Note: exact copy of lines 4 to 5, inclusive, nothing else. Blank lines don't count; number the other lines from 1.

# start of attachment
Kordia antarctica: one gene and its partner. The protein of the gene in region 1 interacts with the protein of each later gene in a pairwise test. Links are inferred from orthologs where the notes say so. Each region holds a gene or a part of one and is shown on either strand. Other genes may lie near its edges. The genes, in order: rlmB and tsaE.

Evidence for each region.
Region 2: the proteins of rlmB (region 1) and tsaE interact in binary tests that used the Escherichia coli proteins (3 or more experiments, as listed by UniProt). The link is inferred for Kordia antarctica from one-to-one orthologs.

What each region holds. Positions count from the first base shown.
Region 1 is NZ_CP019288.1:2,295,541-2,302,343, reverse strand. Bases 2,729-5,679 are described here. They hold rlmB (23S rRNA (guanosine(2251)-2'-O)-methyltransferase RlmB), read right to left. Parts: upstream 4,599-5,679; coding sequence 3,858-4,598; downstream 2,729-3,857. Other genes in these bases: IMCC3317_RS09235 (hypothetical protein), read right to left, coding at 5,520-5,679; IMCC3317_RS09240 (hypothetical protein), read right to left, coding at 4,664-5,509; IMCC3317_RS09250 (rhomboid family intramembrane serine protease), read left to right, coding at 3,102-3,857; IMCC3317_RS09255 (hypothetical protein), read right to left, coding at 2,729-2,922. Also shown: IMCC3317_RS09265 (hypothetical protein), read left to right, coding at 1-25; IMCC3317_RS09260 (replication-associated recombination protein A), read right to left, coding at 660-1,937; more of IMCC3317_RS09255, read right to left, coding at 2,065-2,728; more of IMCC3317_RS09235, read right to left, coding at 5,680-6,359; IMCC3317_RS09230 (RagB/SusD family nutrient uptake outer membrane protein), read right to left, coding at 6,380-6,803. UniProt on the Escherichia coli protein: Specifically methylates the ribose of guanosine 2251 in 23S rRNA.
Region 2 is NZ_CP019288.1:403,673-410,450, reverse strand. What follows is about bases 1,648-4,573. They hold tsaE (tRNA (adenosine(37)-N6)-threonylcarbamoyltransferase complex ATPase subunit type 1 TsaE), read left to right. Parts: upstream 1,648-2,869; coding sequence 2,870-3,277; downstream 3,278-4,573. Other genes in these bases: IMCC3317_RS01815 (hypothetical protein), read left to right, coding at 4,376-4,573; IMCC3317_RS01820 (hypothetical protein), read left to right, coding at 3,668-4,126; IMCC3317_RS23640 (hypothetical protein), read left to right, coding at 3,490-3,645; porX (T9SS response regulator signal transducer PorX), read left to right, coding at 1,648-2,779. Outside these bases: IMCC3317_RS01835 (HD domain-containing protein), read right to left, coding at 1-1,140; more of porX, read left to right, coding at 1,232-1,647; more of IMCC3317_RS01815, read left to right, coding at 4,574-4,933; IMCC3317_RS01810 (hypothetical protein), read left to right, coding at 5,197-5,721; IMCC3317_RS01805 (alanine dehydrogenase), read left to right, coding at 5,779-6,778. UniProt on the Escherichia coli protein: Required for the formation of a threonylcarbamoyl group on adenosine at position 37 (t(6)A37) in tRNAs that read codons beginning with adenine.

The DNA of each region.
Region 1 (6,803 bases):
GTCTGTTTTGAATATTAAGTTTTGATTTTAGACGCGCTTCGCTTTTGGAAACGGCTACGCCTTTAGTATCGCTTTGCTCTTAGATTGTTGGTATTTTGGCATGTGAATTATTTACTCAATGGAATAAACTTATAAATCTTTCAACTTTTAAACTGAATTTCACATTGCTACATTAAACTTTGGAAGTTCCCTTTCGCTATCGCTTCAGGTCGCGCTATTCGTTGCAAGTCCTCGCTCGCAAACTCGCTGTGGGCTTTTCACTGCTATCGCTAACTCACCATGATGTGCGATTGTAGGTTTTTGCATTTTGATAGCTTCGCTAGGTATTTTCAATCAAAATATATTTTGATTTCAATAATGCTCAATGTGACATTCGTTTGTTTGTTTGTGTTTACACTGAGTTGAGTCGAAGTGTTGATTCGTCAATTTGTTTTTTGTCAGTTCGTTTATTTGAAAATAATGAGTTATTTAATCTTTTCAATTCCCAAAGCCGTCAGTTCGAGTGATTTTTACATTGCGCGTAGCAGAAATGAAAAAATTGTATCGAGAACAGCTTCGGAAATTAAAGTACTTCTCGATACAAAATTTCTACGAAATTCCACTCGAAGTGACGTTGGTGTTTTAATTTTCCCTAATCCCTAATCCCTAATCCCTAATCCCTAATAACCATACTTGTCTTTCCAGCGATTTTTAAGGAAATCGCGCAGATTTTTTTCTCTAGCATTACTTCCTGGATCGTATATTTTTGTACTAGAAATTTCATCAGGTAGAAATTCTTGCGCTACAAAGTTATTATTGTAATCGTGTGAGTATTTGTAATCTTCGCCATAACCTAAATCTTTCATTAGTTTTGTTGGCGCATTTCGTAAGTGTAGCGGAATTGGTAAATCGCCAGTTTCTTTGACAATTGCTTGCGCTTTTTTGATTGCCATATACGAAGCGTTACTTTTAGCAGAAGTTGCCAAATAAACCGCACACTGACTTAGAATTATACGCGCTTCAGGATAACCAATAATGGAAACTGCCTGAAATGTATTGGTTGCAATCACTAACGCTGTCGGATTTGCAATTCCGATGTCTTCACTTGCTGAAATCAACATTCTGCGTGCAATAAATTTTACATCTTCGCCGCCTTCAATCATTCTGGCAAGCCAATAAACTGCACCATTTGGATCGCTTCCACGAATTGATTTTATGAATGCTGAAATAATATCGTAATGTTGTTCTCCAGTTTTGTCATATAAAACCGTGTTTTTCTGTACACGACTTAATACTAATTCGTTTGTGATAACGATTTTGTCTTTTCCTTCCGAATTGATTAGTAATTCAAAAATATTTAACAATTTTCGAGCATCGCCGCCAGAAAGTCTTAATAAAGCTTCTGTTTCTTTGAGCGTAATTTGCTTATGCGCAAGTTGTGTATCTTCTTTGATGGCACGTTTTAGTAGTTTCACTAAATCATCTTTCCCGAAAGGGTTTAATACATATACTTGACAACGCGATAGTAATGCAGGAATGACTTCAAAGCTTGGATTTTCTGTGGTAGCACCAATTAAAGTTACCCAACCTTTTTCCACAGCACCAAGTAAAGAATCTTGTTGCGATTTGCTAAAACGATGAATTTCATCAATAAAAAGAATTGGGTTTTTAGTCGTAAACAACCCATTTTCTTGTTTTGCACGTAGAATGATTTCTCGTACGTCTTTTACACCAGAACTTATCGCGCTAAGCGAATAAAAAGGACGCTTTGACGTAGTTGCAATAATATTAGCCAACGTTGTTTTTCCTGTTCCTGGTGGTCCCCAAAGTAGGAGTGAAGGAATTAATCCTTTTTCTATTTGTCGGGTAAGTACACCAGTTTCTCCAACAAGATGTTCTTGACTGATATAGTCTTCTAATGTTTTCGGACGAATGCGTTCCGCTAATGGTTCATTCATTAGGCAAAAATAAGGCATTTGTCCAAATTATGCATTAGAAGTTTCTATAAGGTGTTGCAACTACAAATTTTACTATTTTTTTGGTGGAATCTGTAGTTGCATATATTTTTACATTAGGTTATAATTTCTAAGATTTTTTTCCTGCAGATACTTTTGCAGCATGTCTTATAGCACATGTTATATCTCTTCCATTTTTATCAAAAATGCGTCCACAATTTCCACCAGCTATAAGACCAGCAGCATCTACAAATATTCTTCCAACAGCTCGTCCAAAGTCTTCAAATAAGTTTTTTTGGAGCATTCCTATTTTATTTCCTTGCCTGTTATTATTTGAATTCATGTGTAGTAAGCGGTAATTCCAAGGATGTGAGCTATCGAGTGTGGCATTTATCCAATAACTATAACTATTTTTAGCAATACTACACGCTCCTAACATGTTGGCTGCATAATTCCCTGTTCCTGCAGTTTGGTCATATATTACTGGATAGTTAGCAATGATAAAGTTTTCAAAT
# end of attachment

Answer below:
What each region holds. Positions count from the first base shown.
Region 1 is NZ_CP019288.1:2,295,541-2,302,343, reverse strand. Bases 2,729-5,679 are described here. They hold rlmB (23S rRNA (guanosine(2251)-2'-O)-methyltransferase RlmB), read right to left. Parts: upstream 4,599-5,679; coding sequence 3,858-4,598; downstream 2,729-3,857. Other genes in these bases: IMCC3317_RS09235 (hypothetical protein), read right to left, coding at 5,520-5,679; IMCC3317_RS09240 (hypothetical protein), read right to left, coding at 4,664-5,509; IMCC3317_RS09250 (rhomboid family intramembrane serine protease), read left to right, coding at 3,102-3,857; IMCC3317_RS09255 (hypothetical protein), read right to left, coding at 2,729-2,922. Also shown: IMCC3317_RS09265 (hypothetical protein), read left to right, coding at 1-25; IMCC3317_RS09260 (replication-associated recombination protein A), read right to left, coding at 660-1,937; more of IMCC3317_RS09255, read right to left, coding at 2,065-2,728; more of IMCC3317_RS09235, read right to left, coding at 5,680-6,359; IMCC3317_RS09230 (RagB/SusD family nutrient uptake outer membrane protein), read right to left, coding at 6,380-6,803. UniProt on the Escherichia coli protein: Specifically methylates the ribose of guanosine 2251 in 23S rRNA.